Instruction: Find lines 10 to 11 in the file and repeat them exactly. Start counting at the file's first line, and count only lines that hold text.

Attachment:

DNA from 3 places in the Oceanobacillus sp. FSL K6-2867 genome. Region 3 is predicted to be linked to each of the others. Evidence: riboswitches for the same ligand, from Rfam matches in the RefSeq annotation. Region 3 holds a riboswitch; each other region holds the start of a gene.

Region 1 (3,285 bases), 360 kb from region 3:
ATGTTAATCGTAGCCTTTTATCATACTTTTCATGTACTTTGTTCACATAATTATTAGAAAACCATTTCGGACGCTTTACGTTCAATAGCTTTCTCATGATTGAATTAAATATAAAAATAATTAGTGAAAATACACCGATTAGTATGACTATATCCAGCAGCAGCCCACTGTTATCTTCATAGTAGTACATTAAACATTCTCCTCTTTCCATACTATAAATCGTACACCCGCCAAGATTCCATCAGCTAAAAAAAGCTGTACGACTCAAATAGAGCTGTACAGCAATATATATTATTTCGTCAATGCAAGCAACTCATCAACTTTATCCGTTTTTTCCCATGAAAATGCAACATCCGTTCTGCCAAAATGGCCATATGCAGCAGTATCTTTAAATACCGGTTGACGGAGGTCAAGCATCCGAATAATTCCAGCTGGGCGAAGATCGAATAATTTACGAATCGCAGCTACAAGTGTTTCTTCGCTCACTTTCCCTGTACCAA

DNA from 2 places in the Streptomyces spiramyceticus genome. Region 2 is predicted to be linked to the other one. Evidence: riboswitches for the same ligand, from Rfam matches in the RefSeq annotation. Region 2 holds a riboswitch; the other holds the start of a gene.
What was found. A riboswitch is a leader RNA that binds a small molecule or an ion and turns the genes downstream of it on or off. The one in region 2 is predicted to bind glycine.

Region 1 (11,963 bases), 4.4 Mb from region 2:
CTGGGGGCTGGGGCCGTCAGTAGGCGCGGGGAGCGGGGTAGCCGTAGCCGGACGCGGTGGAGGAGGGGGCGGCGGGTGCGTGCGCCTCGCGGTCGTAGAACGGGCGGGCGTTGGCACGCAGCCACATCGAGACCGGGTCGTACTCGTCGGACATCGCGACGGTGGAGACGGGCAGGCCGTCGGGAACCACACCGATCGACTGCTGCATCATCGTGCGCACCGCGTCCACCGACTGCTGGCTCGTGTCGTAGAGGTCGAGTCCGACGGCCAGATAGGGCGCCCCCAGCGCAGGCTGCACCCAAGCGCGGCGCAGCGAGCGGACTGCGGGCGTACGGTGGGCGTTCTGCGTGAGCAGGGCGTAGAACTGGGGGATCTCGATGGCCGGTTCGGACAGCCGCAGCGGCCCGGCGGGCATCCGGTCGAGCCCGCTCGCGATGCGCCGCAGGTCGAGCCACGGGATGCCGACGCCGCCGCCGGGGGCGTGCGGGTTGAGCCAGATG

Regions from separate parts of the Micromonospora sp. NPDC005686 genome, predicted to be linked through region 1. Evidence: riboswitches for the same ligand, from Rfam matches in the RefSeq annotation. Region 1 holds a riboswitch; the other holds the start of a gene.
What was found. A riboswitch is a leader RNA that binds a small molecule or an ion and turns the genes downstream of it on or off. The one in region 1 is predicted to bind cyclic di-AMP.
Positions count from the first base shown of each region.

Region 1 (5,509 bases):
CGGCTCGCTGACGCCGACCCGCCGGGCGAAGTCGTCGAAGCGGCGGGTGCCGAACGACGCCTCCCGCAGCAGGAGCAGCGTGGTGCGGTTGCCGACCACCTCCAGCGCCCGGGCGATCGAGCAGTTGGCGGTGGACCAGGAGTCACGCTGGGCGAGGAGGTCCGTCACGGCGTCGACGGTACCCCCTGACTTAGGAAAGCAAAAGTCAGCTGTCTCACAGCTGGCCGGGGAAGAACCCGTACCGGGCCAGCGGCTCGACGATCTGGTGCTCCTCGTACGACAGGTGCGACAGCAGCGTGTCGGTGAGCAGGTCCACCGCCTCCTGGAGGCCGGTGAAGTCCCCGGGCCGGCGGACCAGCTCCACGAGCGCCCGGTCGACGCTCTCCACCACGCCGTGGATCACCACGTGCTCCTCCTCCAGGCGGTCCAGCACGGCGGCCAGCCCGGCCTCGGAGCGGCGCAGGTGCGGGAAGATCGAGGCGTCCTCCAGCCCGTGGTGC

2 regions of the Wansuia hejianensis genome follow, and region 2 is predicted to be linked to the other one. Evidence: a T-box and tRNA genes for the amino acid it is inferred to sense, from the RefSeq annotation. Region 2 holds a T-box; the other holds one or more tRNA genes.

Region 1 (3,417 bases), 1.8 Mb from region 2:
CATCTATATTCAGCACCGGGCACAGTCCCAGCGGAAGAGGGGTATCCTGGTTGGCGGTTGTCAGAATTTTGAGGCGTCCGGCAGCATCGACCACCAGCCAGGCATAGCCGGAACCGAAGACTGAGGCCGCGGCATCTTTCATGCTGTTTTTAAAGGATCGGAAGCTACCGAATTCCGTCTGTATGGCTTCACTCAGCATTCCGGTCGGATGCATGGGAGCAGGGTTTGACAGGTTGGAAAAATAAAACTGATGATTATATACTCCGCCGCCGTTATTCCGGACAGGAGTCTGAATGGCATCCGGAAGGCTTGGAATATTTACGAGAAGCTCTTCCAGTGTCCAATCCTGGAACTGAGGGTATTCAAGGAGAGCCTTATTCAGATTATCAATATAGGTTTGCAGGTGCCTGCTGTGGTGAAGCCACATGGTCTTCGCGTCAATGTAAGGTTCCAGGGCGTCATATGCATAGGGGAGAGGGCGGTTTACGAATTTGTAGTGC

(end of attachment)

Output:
Positions count from the first base shown of each region.

Region 1 (5,509 bases):